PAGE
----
Garden lights cast a warm, yellowish tint on my book and me. The breeze causes my hair to tickle my cheek. I can’t see much through screen except some lights of the city off in the distance. This is probably my favorite room in the house. The floor is slanted like many add-ons to a house this old. The house itself is small. At least, smaller than we need. We struggle to fit our lives into its seven rooms and there’s a dozen or so things I would prefer to add to (or take away from) this house.
I love my car. It’s a little older. A Honda Element – perfect for a musician. The driver side window doesn’t let down. It’s got some creaks and groans but it runs great and saves my gear from being packed into overly tight spaces during the rigors of gig life.
There are about a hundred things (give or take) that I figured would be different about my life at this age (35). When I was 20, I figured I would be a rock star living in New York and touring the world. In my mid twenties, I thought in 10 years I would be raising a kid or two while freelancing and composing (in New York or, at least, the North East). In my late 20s, I was stuck. I didn’t know what I was going to be or do.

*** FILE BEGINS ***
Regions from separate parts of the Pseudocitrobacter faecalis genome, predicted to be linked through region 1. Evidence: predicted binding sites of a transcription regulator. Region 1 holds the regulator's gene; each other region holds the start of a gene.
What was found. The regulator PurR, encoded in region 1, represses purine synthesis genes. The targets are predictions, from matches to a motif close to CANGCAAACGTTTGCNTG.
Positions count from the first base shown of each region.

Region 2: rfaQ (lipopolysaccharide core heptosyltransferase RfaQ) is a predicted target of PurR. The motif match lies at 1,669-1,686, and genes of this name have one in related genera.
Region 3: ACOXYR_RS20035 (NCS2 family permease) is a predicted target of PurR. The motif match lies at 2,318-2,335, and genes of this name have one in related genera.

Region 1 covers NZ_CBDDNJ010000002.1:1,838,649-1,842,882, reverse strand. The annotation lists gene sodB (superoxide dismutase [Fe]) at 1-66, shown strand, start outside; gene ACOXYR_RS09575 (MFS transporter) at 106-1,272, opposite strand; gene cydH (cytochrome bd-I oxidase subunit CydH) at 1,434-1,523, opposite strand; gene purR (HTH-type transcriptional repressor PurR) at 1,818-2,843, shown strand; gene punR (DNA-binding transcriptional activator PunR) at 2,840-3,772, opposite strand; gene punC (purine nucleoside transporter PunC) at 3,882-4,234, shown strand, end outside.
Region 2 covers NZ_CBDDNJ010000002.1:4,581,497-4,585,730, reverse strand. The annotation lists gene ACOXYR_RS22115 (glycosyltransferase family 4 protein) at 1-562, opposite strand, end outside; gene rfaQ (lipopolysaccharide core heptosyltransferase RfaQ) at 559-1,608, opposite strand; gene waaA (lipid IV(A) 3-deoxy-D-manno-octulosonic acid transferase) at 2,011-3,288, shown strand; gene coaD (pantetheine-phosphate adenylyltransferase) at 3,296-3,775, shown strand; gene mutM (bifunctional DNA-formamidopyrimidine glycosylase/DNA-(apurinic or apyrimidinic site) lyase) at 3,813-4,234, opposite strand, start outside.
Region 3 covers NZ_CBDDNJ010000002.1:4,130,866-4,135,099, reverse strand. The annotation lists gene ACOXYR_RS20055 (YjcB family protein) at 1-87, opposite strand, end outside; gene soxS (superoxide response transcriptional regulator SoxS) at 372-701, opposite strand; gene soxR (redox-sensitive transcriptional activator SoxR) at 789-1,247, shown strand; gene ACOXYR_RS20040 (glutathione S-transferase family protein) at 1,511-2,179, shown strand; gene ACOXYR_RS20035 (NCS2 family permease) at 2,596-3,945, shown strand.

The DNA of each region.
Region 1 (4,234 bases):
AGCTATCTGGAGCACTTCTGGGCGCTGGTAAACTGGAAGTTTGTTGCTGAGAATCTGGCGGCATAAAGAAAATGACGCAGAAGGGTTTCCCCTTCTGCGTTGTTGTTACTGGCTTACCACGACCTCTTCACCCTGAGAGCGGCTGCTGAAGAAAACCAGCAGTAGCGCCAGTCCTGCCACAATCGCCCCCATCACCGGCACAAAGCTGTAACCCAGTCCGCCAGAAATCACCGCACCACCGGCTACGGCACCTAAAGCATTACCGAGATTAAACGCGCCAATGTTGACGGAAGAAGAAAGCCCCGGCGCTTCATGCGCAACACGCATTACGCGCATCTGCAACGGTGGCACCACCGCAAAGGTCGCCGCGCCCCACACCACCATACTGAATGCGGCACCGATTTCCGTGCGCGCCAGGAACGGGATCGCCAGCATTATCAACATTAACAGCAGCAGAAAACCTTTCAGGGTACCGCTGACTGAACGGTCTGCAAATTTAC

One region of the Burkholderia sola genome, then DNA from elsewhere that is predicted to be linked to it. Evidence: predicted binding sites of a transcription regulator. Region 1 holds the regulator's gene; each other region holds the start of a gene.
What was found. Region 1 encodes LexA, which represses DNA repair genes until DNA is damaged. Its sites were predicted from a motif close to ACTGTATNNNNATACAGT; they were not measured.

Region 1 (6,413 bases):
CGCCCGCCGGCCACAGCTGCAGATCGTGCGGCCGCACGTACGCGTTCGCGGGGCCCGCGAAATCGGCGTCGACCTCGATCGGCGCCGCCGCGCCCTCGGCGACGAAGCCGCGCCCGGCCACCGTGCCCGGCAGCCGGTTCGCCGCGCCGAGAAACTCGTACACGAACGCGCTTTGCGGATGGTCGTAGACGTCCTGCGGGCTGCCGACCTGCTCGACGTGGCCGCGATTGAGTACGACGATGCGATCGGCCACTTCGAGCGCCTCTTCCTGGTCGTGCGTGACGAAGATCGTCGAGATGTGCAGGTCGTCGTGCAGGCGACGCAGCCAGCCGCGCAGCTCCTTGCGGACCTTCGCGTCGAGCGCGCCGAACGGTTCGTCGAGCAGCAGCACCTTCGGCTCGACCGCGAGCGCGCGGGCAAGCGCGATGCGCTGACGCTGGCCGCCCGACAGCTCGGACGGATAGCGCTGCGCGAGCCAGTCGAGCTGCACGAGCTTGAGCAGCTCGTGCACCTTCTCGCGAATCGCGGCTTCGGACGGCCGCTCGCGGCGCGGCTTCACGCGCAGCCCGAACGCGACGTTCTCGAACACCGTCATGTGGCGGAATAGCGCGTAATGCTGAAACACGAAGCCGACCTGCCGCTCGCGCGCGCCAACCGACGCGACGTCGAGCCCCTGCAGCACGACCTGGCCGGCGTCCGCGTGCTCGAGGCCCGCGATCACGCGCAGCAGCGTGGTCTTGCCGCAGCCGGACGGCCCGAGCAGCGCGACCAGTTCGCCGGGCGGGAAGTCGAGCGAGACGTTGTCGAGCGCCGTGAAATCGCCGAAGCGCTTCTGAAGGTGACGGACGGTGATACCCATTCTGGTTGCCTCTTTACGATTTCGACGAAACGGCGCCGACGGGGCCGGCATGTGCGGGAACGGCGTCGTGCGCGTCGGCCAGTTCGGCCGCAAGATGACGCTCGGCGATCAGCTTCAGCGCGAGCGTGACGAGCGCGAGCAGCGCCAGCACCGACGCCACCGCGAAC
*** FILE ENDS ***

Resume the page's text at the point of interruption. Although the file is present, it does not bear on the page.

Then came my 30s. Particularly, my early and mid 30s.
In my dream job – Music Director at a large modern church – yet struggling with the tension of being in a town I didn’t connect with. Burdened by a need to move and the unsettling awareness that I had no idea where to go. It wasn’t like before when my wife and I would just pick up and move. We had a kid now and it freaked us out.
I was eventually forced to ask myself what I would consider success. What would make me happy?
Not money. Not possessions. Two things: Family. Music.
Music is what I am on Earth to do. Period. I have no doubt about that. I knew that I wanted to be a very present husband and father. The rest? Doesn’t matter. None of it.
We moved to Atlanta. Found this little, wonderful house. It’s small but bigger than a lot of people have. God or the universe or whatever you want to credit keeps me busy doing work I love. The bills are paid and my family and I have, very literally, never been this happy.
So what’s the point?
To be successful, sometimes you have to redefine success. We live simply and transparently. No keeping up with the Joneses. We value family and loving what you do. And we do. Happiness didn’t come until we adapted our lives to fit it.
What is your definition? What you think it is may be what’s stopping you from living your dream. And, ultimately, being happy.